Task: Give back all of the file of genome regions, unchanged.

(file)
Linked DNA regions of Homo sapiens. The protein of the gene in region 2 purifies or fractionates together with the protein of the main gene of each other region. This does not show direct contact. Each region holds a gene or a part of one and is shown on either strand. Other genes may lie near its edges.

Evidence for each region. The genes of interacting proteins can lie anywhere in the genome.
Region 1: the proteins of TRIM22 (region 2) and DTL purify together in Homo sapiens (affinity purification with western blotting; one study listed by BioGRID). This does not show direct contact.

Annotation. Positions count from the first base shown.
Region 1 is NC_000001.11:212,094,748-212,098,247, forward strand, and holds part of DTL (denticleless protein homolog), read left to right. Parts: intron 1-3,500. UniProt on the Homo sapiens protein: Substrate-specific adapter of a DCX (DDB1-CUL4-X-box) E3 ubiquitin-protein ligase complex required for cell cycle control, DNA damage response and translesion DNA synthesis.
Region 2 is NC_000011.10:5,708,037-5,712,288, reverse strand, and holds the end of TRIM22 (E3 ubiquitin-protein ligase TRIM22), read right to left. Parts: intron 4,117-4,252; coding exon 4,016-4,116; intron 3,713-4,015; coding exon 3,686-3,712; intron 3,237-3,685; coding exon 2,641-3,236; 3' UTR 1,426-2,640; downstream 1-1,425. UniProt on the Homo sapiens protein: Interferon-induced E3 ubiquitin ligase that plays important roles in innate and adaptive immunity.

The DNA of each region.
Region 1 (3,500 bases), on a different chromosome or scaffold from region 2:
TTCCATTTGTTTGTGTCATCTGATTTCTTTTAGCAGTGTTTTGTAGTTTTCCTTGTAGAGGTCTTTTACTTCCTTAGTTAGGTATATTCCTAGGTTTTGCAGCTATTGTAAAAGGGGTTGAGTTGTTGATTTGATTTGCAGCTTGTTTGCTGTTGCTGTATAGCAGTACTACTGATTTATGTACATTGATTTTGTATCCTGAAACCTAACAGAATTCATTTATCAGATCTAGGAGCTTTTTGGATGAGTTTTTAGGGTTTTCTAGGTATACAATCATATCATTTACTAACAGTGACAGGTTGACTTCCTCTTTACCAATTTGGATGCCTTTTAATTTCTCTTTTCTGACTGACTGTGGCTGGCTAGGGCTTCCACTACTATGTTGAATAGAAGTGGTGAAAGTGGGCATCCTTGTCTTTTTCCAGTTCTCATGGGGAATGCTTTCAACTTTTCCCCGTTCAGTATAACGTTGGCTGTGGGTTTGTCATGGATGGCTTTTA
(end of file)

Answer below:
Linked DNA regions of Homo sapiens. The protein of the gene in region 2 purifies or fractionates together with the protein of the main gene of each other region. This does not show direct contact. Each region holds a gene or a part of one and is shown on either strand. Other genes may lie near its edges.

Evidence for each region. The genes of interacting proteins can lie anywhere in the genome.
Region 1: the proteins of TRIM22 (region 2) and DTL purify together in Homo sapiens (affinity purification with western blotting; one study listed by BioGRID). This does not show direct contact.

Annotation. Positions count from the first base shown.
Region 1 is NC_000001.11:212,094,748-212,098,247, forward strand, and holds part of DTL (denticleless protein homolog), read left to right. Parts: intron 1-3,500. UniProt on the Homo sapiens protein: Substrate-specific adapter of a DCX (DDB1-CUL4-X-box) E3 ubiquitin-protein ligase complex required for cell cycle control, DNA damage response and translesion DNA synthesis.
Region 2 is NC_000011.10:5,708,037-5,712,288, reverse strand, and holds the end of TRIM22 (E3 ubiquitin-protein ligase TRIM22), read right to left. Parts: intron 4,117-4,252; coding exon 4,016-4,116; intron 3,713-4,015; coding exon 3,686-3,712; intron 3,237-3,685; coding exon 2,641-3,236; 3' UTR 1,426-2,640; downstream 1-1,425. UniProt on the Homo sapiens protein: Interferon-induced E3 ubiquitin ligase that plays important roles in innate and adaptive immunity.

The DNA of each region.
Region 1 (3,500 bases), on a different chromosome or scaffold from region 2:
TTCCATTTGTTTGTGTCATCTGATTTCTTTTAGCAGTGTTTTGTAGTTTTCCTTGTAGAGGTCTTTTACTTCCTTAGTTAGGTATATTCCTAGGTTTTGCAGCTATTGTAAAAGGGGTTGAGTTGTTGATTTGATTTGCAGCTTGTTTGCTGTTGCTGTATAGCAGTACTACTGATTTATGTACATTGATTTTGTATCCTGAAACCTAACAGAATTCATTTATCAGATCTAGGAGCTTTTTGGATGAGTTTTTAGGGTTTTCTAGGTATACAATCATATCATTTACTAACAGTGACAGGTTGACTTCCTCTTTACCAATTTGGATGCCTTTTAATTTCTCTTTTCTGACTGACTGTGGCTGGCTAGGGCTTCCACTACTATGTTGAATAGAAGTGGTGAAAGTGGGCATCCTTGTCTTTTTCCAGTTCTCATGGGGAATGCTTTCAACTTTTCCCCGTTCAGTATAACGTTGGCTGTGGGTTTGTCATGGATGGCTTTTA